GDC Round Up
Making Fun is helmed by industry veterans, including GM John Welch and CTO Lee Crawford.
“As gaming platforms mature, Publishers emerge to assist talented developers who lack sufficient funds to bring their dreams to full fruition,” said Welch. “Explosive growth in the social games space has attracted substantial game development talent, raising the costs to effectively compete. Making Fun provides funding and other essential services to enable our partners to focus their energy on making great games.”
Making Fun has three publishing deals already in place, with title launches slated for this summer. The company is actively seeking additional developer partners.
For more information on Making Fun, please visit: www.makingfun.com.
NVIDIA Quadro case study: GPU Performance Changes the Game for Tigar Hare
Los Angeles-based Tigar Hare creates cinematics and trailers for some of the hottest video games around. These kings of the console have been delivering the goods for Electronic Arts, Warner Bros., Sony Online, Activision, THQ and other companies since 1997, keeping their operation small while increasing their productivity by revving their pipeline to handle increasingly complex graphics. Some of the titles they’ve worked on include the blockbuster “Call of Duty: Black Ops,” “Apache: Air Assault,” “Project Gotham Racing,” “Red Faction: Guerilla” and many more.
“We need solutions for speed,” said Tigar Hare co-founder Dave Hare. To keep things humming and handle a regular flow of compute-intensive tasks like particle simulation, fluid dynamics, 3D motion blur and depth-of-field, the company updated its pipeline with a fiber optic network, and relies on graphics processing units (GPUs) from NVIDIA. The NVIDIA Quadro professional graphics solutions drive key renderers and modeling software at Tigar Hare, delivering a 40X speed improvement in some processes for the studio. “We’ve had great GPUs for years,” said Hare, “But until recently, no one had really figured out how to take full advantage of them.”
A long-time user of Chaos Group’s V-Ray rendering packages, Tigar Hare recently upgraded to the new V-Ray RT technology, which is greatly accelerated by Quadro GPUs based on the new NVIDIA Fermi architecture. The studio also exploits the GPU when using the mental image’s iray renderer within Autodesk 3Ds Max modeling software, “We’re finally at a point where software has caught up to hardware,” said Hare. “GPU rendering is a game changer — for us and for the whole industry.”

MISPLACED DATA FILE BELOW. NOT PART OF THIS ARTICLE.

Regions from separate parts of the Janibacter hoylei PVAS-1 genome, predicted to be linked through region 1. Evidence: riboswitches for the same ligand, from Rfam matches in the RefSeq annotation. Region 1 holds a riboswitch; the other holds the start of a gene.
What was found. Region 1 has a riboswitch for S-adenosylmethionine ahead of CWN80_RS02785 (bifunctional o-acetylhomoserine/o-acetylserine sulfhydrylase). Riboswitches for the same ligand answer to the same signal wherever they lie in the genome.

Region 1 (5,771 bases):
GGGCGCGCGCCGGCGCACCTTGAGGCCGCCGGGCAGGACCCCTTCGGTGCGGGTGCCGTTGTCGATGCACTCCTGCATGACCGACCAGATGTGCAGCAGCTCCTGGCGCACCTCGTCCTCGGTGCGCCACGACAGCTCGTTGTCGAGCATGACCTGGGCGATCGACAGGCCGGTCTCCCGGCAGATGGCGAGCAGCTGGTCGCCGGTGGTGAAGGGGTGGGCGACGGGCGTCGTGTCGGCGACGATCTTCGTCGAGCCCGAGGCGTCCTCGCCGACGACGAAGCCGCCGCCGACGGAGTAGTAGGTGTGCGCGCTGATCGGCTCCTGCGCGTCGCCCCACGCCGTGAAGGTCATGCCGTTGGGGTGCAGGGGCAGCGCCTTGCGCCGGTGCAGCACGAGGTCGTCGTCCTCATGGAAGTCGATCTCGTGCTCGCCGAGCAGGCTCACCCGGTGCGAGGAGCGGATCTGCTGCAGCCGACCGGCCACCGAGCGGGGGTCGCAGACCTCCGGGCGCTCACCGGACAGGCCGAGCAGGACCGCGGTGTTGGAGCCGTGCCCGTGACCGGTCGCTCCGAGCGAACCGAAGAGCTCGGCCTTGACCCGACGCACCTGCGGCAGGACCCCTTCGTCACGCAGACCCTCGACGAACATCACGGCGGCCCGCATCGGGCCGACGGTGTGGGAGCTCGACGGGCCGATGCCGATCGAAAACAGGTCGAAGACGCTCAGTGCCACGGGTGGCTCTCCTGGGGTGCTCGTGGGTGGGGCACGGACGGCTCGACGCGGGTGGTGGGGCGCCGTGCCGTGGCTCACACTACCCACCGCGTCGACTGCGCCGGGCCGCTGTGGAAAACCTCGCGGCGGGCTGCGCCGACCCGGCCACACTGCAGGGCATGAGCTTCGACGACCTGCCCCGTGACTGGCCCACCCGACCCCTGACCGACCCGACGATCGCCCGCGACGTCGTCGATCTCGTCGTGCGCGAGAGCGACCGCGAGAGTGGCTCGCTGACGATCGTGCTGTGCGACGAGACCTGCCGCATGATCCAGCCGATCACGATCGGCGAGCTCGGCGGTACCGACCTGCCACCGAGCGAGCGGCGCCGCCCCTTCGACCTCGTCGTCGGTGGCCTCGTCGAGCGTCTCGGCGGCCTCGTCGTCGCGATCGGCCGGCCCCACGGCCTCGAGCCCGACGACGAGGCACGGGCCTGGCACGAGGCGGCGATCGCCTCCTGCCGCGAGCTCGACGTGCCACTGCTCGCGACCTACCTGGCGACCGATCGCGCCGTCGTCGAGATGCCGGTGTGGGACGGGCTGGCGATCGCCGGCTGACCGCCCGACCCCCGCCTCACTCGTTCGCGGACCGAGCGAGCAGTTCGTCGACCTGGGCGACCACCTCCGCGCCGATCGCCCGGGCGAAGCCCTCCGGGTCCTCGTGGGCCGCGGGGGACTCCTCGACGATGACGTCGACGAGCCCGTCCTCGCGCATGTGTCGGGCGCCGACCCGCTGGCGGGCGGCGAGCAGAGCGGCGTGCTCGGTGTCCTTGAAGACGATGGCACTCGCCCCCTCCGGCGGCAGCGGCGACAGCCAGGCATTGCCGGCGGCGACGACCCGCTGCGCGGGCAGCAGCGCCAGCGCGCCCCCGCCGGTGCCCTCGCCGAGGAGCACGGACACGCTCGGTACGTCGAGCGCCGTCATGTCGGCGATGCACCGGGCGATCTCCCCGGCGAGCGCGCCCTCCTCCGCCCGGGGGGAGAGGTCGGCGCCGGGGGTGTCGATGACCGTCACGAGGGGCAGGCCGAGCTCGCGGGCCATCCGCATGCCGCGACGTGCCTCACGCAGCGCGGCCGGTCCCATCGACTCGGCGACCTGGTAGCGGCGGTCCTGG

One of the first projects Tigar Hare put through their GPU pipeline was Activision’s “Apache Air Strike,” creating cinematics that feature beauty shots of the Apache helicopter. “We used a lot of depth-of-field to get a photorealistic look,” said Hare. “On the CPU, depth of field can be really time intensive because you’re constantly dialing in and out of focus to give it the right level of detail. It would have taken us hours or even days to render a whole sequence to see if we’d gotten it right. On the GPU we were able to change the frames, determine the focus and see the results in real time. It really opens up your creative options because you have time to keep trying things instead of living with what you have time for.”
They experienced a similar performance boost on title sequence work created for the upcoming Nicholas Cage movie, “Drive Angry 3D.” Hare explained, “We were using background plates to generate a reflection map for the main title and wanted to dial in the reflection through a move. With V-Ray on Quadro we could see the reflection in real time and dial it out — 600 frames of animation — to get it exactly how we wanted it.”
He added, “With a Quadro, I am comfortable doing this kind of work in client sessions with someone over my shoulder. That would have been unheard of before.”